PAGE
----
AFMC Command News

Mentors inspire tomorrow’s innovators through STEM outreach

  • Published
  • By Katie Scott
  • Air Force Institute of Technology

 WRIGHT-PATTERSON AIR FORCE BASE, Ohio -- An Air Force Institute of Technology professor and student recently showed how mentoring and workforce development play pivotal roles in nurturing the next generation of scientists, engineers and innovators.

Jose Camberos, an AFIT associate professor of aerospace engineering with over 30 years of experience, and Kara Combs, an associate computer engineer at the Air Force Research Laboratory who’s pursuing a doctorate at AFIT, shared their insights on mentoring high school students and the reciprocal impact it had.

The mentoring duo met while volunteering for TechFest, an annual K-12 science, technology, engineering and math outreach event at Sinclair Community College in Dayton.

“I mentioned that I worked at AFRL and was also a student at AFIT,” Combs said. “We shared an interest in STEM outreach and started collaborating.”

Their shared passion for STEM outreach led to a collaborative venture in co-mentoring two high school students as part of the Wright Scholar Research Assistant Program—an AFRL initiative designed to expose juniors and seniors to various engineering and science disciplines.

During the internship, the students worked on a generative artificial intelligence project, exploring the creation and evaluation of images. They gained hands-on experience in a cutting-edge technology area, delving into AI and machine learning.


“They worked on creating the images and seeing how they are crafted,” Combs said. “They also evaluated the images looking to see if the image was high quality or blurry, suggesting that it was AI generated, so that is where human-factors engineering came into the project.”

Camberos met with the students once a week to help guide their work and answer questions.

“Mentoring is a time commitment, but Kara is a very organized co-mentor and had the whole plan laid out,” he said. “At the end of the summer, the students generated a very nice poster on their research, too. I was very impressed with their accomplishments.”

Camberos and Combs took the time to schedule tours of other Wright-Patterson Air Force Base organizations that were of interest to the students to highlight practical STEM applications within a military context.

“We climbed radar towers – that was really fun,” Combs said. “We also went to a couple of the AFRL Fuels and Energy labs because one of the students was interested in biochemistry and the lab showed them how chemistry is used in an Air Force setting.”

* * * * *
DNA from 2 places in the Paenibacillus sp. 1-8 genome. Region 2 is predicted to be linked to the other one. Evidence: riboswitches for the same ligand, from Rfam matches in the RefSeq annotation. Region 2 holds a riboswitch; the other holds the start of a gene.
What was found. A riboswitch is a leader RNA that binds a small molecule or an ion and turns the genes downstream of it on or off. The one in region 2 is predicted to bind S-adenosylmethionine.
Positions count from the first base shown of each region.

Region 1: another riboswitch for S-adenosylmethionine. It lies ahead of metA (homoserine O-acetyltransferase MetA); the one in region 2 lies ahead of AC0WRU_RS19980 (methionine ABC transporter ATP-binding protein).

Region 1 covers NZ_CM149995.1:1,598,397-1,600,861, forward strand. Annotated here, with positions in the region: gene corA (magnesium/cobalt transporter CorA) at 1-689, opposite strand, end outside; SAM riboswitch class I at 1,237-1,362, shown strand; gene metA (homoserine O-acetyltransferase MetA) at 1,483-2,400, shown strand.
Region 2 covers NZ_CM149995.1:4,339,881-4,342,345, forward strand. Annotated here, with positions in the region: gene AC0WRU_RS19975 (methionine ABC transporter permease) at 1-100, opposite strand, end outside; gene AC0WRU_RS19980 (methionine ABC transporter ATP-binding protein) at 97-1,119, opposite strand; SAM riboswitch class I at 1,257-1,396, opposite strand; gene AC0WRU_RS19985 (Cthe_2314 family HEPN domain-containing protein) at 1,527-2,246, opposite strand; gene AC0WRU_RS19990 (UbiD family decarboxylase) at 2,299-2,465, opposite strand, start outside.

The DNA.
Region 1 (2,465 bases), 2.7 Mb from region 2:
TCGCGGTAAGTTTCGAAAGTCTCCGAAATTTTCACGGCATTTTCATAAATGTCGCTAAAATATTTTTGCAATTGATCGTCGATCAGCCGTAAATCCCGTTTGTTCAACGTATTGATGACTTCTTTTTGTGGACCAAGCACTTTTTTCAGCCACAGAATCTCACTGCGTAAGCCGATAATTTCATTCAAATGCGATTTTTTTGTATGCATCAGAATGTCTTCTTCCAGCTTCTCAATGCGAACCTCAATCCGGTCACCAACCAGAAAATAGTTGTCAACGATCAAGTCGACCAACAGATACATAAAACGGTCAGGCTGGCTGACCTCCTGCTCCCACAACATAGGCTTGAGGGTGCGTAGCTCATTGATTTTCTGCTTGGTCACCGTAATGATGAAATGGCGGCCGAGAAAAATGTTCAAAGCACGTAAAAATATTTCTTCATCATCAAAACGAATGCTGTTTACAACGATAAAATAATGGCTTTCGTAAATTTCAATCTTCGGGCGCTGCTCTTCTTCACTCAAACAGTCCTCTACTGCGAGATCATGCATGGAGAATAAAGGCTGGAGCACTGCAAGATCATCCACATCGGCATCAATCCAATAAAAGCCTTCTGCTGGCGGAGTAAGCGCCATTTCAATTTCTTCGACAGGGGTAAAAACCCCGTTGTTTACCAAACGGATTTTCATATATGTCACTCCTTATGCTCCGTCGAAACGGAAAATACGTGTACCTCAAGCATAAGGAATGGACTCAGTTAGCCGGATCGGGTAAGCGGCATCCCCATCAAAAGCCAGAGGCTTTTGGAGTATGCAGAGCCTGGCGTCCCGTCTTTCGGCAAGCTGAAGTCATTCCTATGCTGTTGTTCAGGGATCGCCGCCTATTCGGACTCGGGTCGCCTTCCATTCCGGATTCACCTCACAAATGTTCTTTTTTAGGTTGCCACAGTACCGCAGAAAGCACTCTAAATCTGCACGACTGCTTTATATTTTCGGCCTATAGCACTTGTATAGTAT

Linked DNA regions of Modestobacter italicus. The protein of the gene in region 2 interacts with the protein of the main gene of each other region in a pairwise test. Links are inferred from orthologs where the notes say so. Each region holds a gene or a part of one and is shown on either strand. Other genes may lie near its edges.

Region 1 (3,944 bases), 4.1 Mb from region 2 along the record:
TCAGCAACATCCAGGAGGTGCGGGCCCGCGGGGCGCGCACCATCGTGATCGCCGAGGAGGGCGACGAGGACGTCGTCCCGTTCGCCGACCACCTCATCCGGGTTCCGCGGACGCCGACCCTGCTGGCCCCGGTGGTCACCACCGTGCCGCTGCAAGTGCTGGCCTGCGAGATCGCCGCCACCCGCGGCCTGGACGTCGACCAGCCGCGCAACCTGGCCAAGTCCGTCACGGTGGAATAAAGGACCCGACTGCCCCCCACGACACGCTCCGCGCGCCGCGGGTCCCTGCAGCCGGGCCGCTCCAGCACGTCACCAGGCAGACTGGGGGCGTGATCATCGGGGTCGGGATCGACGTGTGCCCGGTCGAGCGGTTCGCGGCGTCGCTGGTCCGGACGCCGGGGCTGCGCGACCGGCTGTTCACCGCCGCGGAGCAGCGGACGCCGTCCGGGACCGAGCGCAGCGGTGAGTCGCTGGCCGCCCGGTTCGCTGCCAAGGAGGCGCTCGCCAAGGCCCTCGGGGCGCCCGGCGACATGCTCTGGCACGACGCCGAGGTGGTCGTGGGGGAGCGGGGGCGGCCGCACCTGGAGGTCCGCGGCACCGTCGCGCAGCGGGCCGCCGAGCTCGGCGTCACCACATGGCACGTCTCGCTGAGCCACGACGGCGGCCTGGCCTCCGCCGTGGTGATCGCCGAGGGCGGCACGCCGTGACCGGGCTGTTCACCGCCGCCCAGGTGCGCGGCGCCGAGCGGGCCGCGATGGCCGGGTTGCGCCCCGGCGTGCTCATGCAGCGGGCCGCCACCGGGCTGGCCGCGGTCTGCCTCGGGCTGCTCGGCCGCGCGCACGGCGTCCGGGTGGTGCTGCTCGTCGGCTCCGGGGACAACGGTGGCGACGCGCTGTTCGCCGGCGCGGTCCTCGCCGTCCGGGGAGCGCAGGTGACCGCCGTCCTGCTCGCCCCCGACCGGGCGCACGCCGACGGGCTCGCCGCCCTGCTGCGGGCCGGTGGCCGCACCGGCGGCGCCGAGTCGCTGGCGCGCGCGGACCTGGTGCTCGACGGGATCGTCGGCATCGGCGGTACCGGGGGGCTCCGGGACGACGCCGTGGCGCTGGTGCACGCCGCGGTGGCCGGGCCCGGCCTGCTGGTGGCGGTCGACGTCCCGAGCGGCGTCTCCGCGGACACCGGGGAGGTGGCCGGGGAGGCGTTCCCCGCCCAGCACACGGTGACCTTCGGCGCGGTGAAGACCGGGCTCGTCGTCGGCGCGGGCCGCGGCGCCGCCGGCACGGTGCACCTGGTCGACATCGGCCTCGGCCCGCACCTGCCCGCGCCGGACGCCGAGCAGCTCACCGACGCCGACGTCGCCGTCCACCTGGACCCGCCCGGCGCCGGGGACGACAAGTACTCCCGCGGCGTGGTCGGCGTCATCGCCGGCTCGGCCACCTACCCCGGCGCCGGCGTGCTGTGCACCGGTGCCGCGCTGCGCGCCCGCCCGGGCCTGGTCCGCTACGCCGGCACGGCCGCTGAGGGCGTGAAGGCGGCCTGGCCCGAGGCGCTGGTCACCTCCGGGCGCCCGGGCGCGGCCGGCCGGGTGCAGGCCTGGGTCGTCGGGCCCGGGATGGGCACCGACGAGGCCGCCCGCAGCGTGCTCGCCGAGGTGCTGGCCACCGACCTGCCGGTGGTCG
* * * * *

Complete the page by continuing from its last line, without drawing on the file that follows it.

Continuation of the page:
The internship program not only allowed students to differentiate themselves for college and scholarship applications but also enabled them to build a valuable network, increasing their prospects for future internships and jobs in STEM fields.

“The students gained hands-on experience in a high-impact technology area that has revolutionized life as we know it,” Combs said. “Now, they have done a little bit of programming and have experience with AI and machine learning. That’s a really big plus as they are applying to colleges this year.”

Camberos and Combs also participated in a job-shadow program through the Wright-Patterson Educational Outreach Office. They hosted six students for a day, offering insights into their work and exposing them to various STEM aspects within the military context.

The day included presentations, demonstrations, tours and even hands-on experiences like using unmanned aerial vehicles and flight simulators.

“I think the highlight for the students was using the flight simulators,” Combs said. “They got to take turns flying different planes, well, crashing different planes.”

The students are not the only ones to benefit from the mentoring programs. For mentors, the experience offers a chance to contribute to the next generation, instilling passion and dedication in STEM.

For Combs, time spent with the students provided a unique opportunity to step away from the regular work routine while gaining valuable leadership and team-building skills by leading a project at an early career stage.

Camberos appreciates the opportunity to mentor both students and the next generation of STEM mentors such as Combs.

“For me, mentoring a mentor is hopefully seeding the passion and the dedication that it takes to continue these programs,” he said. “It’s very gratifying to see not just the students flourish but also the people I get to work with like Kara do that, too. It’s a win-win-win the way I see it.”

STEM mentorship programs contribute significantly to workforce development by inspiring young minds and preparing them for rewarding careers in science and technology, Camberos added. Mentor dedication reflects the broader commitment of organizations like AFIT and AFRL to cultivate a robust STEM pipeline.

About AFRL 

The Air Force Research Laboratory is the primary scientific research and development center for the Department of the Air Force. AFRL plays an integral role in leading the discovery, development, and integration of affordable warfighting technologies for our air, space and cyberspace force. With a workforce of more than 12,500 across nine technology areas and 40 other operations across the globe, AFRL provides a diverse portfolio of science and technology ranging from fundamental to advanced research and technology development. For more information, visit

(From left) Jose Camberos, an associate professor of aerospace engineering at the Air Force Institute of Technology, and Kara Combs, an associate computer engineer at the Air Force Research Laboratory and AFIT doctoral student, hosted six local high school students for a day, offering insights into their work and exposing them to various STEM aspects within the military context. (Contributed photo)